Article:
It's been said that if you stand long enough in Times Square, you will meet everyone you've ever known. Long known as the crossroads of the world, Times Square is famous for many things, but mostly for its crowds, particularly the spirited celebration each New Year's Eve when hundreds of thousands of New Yorkers and visitors-joined by television viewers around the world, gather to watch the ball drop to usher in the New Year. Sharing hopes for the future, the huge crowds are televised against a neon background.
In Revelers, Jane Dickson celebrates this age-old impulse to gather. Her mosaic artwork consists of approximately 70 expressive life-size figures. Each is in motion, walking, gesturing, linking arms, or dancing; all enjoying themselves and each other's company. The central frieze of figures are presaged by a scattering of figures in groups of two or three walking in both directions along the corridors that lead to the central open space of the station complex, near the stairs to the 1, 2, 3 lines. These smaller groups share the space with commuters traveling through the passageways that connect the subway stations at Seventh and Eighth Avenues.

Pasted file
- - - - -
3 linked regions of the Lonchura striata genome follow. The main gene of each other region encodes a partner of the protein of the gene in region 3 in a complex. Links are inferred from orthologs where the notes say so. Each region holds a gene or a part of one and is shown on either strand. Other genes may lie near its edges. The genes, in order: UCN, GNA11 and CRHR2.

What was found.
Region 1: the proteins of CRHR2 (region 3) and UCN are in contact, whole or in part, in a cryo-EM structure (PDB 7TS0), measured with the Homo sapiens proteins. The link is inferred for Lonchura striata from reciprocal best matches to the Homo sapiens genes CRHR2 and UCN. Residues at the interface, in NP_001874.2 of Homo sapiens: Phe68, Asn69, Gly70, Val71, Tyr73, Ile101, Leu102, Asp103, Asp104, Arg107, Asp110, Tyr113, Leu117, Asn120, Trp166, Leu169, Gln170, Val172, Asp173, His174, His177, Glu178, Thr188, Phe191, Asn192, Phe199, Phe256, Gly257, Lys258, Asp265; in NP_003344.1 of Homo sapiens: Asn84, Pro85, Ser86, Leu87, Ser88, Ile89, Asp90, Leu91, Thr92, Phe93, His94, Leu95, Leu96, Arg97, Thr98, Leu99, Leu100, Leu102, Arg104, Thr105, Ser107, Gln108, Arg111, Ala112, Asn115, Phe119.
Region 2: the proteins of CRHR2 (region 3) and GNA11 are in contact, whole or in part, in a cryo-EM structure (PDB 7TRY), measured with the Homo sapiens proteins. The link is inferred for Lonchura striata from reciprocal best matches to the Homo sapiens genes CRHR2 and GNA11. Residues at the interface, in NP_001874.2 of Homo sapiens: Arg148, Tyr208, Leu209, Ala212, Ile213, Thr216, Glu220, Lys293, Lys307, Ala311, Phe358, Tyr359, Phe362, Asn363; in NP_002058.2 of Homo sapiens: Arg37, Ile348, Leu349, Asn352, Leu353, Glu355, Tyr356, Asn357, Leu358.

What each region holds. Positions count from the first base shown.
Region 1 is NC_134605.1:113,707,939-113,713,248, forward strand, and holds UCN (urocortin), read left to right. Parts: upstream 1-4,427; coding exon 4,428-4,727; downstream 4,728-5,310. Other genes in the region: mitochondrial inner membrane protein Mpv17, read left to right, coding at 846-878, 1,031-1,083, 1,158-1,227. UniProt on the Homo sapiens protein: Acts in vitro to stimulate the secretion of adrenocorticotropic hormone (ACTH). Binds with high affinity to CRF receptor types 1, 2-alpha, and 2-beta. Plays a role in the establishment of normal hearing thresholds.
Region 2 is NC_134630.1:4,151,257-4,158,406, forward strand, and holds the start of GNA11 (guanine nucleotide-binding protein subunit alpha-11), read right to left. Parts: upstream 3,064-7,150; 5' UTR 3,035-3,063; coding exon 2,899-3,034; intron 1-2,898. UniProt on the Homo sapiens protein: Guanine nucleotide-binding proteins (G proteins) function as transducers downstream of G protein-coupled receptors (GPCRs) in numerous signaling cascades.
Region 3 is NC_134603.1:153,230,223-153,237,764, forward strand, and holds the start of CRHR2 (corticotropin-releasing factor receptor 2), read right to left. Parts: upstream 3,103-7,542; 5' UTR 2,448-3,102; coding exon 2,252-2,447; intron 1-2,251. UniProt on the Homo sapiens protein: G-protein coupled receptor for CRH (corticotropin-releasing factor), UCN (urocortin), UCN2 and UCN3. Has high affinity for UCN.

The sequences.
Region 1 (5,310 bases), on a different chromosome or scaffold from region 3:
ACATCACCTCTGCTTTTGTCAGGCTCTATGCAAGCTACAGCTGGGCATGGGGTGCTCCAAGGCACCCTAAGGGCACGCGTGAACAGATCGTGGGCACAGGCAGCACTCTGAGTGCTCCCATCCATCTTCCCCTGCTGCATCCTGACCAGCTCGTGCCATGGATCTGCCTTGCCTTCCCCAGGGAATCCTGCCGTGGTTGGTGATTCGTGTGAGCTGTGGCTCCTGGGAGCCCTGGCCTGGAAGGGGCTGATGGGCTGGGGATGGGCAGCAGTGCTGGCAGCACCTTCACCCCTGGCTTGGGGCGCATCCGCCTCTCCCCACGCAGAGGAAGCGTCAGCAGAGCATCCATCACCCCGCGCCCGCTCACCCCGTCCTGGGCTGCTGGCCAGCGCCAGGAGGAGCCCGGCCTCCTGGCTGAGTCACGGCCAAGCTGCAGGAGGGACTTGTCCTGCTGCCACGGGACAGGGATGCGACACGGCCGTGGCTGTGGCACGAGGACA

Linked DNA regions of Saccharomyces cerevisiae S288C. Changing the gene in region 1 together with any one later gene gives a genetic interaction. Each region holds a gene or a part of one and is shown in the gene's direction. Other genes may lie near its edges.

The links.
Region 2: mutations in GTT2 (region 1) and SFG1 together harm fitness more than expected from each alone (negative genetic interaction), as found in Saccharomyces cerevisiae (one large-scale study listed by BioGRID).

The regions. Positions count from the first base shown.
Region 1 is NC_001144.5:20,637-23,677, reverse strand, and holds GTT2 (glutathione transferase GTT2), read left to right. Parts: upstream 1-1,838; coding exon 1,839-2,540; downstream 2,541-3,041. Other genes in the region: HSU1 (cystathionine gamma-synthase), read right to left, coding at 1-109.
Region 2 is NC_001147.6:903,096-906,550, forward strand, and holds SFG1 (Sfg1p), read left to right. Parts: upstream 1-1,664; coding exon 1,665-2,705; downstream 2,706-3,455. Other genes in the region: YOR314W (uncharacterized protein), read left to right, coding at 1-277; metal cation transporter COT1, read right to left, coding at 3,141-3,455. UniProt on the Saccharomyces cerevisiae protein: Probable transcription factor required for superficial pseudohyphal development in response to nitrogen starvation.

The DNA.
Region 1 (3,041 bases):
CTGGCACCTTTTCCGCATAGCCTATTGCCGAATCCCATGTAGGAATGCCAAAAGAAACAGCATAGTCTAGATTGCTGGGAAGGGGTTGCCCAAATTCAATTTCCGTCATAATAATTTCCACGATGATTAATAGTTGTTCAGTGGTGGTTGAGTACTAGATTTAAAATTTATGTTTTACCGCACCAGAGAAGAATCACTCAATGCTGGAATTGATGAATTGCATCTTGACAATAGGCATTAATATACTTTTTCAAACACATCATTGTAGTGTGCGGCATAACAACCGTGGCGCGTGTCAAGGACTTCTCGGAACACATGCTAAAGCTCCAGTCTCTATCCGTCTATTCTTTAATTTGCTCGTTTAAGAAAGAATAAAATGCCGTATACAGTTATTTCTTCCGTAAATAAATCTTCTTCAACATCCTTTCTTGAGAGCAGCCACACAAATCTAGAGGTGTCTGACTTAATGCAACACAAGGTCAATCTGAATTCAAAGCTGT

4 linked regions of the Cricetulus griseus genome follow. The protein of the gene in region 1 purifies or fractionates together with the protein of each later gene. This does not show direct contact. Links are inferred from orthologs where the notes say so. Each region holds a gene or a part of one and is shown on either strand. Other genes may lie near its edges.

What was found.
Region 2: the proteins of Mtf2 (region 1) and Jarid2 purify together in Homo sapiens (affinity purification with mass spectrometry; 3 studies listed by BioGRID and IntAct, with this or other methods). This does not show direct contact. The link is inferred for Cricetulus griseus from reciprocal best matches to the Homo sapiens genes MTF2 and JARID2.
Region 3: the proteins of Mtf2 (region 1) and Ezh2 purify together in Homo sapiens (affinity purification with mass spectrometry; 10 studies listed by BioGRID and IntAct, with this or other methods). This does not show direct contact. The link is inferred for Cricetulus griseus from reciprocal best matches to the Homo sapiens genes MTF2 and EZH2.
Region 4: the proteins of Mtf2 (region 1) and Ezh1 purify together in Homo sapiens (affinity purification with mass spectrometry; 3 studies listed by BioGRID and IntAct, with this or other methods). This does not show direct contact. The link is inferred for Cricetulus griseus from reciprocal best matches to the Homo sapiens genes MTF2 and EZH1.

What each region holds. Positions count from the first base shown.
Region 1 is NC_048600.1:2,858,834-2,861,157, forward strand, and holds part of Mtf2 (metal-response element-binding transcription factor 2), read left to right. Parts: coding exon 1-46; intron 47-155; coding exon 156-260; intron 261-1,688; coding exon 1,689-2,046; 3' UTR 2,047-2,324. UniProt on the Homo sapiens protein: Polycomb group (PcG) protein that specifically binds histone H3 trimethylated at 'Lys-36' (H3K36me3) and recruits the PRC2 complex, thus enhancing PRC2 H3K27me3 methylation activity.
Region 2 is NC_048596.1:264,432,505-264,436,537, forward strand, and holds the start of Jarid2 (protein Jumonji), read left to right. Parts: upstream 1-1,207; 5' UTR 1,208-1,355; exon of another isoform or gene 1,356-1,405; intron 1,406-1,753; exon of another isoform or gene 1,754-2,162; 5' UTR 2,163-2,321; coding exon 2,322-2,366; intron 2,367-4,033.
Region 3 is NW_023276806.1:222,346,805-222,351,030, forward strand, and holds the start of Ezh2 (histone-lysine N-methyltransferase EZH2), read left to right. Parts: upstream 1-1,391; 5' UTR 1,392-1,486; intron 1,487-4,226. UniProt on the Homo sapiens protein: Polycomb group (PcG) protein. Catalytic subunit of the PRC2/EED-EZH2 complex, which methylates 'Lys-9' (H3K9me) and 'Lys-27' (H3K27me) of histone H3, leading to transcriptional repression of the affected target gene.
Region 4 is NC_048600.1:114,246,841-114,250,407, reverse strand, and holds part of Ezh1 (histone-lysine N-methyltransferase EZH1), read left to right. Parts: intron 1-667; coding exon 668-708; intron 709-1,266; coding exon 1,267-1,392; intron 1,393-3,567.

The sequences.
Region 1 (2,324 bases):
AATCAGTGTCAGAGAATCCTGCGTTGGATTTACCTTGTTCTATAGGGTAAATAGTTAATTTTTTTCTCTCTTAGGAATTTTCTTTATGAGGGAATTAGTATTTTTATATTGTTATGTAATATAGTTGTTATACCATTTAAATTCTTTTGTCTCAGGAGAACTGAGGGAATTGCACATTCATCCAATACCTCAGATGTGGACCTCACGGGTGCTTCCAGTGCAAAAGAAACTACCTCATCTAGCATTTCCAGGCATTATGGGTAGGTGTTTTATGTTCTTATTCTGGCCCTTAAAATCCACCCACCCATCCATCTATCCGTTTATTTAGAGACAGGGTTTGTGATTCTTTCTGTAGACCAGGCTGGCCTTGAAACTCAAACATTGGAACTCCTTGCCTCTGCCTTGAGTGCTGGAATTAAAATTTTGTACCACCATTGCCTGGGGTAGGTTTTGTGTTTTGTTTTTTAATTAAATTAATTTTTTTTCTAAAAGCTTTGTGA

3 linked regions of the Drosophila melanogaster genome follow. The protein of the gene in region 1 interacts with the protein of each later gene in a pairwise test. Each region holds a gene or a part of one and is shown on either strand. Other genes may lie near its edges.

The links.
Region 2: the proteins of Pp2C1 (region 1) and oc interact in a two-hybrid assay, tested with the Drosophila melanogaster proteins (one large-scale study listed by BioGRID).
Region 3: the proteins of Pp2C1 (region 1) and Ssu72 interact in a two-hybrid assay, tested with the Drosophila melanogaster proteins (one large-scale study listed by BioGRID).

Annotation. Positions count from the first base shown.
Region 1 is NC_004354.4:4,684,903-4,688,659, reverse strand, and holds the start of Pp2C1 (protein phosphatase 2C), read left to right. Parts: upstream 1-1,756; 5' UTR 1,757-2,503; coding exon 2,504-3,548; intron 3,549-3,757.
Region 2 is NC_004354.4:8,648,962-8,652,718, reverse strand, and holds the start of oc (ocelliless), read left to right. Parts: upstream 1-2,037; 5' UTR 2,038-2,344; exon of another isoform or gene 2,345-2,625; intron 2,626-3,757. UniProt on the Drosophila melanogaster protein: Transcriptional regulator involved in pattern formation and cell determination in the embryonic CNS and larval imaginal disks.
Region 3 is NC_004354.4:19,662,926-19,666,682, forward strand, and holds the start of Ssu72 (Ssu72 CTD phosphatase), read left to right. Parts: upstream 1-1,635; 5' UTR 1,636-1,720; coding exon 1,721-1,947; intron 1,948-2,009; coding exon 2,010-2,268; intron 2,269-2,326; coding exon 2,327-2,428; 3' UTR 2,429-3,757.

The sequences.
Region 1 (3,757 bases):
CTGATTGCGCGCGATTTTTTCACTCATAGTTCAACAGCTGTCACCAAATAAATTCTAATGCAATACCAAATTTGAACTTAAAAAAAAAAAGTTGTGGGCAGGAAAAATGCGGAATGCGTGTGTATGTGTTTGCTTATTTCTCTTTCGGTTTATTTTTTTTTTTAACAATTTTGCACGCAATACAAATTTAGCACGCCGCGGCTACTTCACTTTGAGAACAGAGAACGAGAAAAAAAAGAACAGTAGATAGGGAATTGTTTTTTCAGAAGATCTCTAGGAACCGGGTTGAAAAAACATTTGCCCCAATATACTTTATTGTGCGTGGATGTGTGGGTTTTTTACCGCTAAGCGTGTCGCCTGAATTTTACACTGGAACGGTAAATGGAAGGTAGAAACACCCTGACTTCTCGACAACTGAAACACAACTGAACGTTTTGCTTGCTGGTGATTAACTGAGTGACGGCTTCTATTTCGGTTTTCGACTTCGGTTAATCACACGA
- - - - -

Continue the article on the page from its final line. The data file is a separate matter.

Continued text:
Jan. 28, 2015
Voice of America
At Times Square, Jane Dickson’s mosaics of “The Revelers,” suggest New Year’s Eve celebrants. Rider Tonya Pierre praises the underground art. “When I’m stressed, I look at the subway art. I love the colors. Where I live, they have a mosaic of a ...
Jan. 1, 2001
The New York Times
The streets and residents of Times Square, often as seen from her studio window, have been the subjects of Jane Dickson's paintings since the ... A few paintings of isolated New Year's Eve revelers are interspersed with densely packed images of riot ...